Dec 19, 2007
Apr 16, 2008
. We walked and there were kids running around everywhere, a rugby team returning from training and several families. No other travellers like us. I don't know how many times we said it but it just felt weird. It had a hospital/institution like feel. We saw a self help group of middle aged people all standing on chairs when we first arrived and from then it just continued. We ate supper in the cafeteria, avoid it, while an elementry school band practiced in the next room. During breakfast the next morning, which was great,a second band was having practice. The rooms were fantastic though, spotless, huge, and only four bunks. To top it off we were directly next door to the zoo and woke up in the morning to find an elephant pen out of our window. We explored the ruined castle with our new Australian friend and then walked through the old town for awhile. He was also heading to Köln and had found someone on a ride share website to jump in with so we tagged along. By far the cheapest way to travel in Europe. Someone will post where they are going and how many seats they have and you just call them. We paid 15? to Koln instead of 30 by train. Definetly an interesting experience. We showed up, got in, went for a ride, got out, paid the money and went on our way. No small talk. Kind of felt like something that would happen in Amsterdam!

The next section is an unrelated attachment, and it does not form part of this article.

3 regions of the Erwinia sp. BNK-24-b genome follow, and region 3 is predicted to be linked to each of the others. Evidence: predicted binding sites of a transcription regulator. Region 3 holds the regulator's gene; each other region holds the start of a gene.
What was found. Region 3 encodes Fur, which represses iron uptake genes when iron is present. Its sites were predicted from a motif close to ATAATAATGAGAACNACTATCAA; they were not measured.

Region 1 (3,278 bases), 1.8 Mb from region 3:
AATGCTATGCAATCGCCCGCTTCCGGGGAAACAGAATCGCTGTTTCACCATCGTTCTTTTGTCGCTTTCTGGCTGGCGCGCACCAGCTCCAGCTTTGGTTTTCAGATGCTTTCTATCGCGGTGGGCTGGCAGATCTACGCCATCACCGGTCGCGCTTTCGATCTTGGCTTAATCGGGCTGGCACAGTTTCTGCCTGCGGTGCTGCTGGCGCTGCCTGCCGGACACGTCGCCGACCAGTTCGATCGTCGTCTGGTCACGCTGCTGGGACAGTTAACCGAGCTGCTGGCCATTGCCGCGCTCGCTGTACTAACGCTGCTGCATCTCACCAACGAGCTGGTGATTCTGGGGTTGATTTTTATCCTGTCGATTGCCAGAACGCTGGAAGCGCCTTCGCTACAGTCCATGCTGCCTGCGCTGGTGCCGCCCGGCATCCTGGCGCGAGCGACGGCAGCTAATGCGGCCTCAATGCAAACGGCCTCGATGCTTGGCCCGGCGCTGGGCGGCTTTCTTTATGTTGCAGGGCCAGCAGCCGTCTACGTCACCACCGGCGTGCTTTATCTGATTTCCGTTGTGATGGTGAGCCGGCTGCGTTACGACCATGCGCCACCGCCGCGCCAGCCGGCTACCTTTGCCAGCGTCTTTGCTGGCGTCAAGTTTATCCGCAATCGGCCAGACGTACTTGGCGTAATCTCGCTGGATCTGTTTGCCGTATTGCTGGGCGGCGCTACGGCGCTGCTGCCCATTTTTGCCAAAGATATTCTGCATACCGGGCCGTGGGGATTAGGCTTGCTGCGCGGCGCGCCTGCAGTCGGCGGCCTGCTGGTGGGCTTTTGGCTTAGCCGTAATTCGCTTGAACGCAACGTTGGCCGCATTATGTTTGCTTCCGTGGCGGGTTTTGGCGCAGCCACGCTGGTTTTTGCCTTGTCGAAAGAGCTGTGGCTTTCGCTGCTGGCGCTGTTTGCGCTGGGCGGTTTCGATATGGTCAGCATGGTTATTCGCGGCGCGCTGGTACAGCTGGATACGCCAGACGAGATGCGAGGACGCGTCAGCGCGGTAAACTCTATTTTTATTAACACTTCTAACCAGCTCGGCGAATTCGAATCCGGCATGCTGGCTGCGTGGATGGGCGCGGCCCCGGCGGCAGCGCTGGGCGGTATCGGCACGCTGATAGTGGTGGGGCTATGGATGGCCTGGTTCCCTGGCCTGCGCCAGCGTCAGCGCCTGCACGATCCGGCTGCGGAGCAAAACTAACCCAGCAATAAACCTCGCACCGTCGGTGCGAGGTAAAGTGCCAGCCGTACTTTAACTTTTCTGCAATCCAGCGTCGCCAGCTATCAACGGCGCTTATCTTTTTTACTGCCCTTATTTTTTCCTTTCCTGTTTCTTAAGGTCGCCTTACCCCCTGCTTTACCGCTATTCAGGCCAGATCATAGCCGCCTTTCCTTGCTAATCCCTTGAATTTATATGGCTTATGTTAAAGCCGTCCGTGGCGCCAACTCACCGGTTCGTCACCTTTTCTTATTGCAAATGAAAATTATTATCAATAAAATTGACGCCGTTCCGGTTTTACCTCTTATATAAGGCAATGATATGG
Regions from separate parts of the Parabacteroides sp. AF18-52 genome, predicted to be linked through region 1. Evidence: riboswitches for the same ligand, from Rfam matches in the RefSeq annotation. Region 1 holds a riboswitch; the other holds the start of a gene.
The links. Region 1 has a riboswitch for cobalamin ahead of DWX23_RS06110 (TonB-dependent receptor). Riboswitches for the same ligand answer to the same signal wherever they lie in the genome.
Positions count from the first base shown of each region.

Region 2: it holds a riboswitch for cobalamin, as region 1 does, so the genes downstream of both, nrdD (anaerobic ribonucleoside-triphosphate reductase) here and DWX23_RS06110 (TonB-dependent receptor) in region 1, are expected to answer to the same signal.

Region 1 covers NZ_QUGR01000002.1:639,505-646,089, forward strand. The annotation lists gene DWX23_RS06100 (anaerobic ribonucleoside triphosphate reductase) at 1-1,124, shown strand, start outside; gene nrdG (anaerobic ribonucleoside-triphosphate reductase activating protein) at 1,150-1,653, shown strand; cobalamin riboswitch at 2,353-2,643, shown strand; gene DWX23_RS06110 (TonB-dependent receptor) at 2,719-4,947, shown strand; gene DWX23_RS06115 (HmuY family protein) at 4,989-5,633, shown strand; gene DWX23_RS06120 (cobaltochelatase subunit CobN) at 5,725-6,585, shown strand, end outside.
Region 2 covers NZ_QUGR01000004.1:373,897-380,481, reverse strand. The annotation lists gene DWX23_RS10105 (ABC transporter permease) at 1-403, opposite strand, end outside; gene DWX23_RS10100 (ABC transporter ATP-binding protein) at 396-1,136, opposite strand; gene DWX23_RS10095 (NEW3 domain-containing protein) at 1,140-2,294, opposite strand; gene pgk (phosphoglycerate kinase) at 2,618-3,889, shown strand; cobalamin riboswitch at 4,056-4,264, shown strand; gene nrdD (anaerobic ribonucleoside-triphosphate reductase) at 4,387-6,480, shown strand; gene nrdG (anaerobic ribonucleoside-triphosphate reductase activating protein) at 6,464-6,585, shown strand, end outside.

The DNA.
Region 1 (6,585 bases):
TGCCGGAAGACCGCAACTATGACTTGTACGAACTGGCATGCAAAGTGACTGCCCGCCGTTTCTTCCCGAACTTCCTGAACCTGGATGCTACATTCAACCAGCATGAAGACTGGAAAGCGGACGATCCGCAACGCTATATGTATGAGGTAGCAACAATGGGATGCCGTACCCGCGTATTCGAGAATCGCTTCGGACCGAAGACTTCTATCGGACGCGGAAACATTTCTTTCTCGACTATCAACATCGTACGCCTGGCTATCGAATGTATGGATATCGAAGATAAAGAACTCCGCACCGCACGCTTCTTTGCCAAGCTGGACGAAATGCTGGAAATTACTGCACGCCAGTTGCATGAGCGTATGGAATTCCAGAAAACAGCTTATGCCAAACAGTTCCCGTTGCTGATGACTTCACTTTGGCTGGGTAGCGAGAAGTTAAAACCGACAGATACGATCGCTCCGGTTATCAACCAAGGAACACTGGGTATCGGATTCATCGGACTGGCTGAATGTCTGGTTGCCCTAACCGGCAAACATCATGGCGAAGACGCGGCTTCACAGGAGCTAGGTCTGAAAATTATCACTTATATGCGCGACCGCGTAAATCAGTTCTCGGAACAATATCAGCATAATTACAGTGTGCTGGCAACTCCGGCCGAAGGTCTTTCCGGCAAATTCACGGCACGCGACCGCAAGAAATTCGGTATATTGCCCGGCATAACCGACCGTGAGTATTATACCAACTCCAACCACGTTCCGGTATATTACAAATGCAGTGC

The cheapest way to travel in Germany is by regional trains. You can buy a day pass for unlimited travel within a specific state for up to 5 people. They cost only 27? but it can take awhile to reach your destination. We used our free Basel city transport to get us across town to the German train station. Basel is interesting because it borders both Germany and France. Probably makes for some epic world cup games. We were reccomended to visit Heidelburg by some travellers along the way so we decided to stay a night as it was on the way to Köln. It is another midieval town that has remain untouched since the French destroyed it in the 17th century. We didn't quite know where the youth hostel was but there was an Australian at the bus stop with a map also going to the hostel. Every hostel we have stayed at up to this point has been an indepentent backpackers hostel. Heidelburg only has a DJYH, which is like a chain of hostels found across the country that caters to school groups and such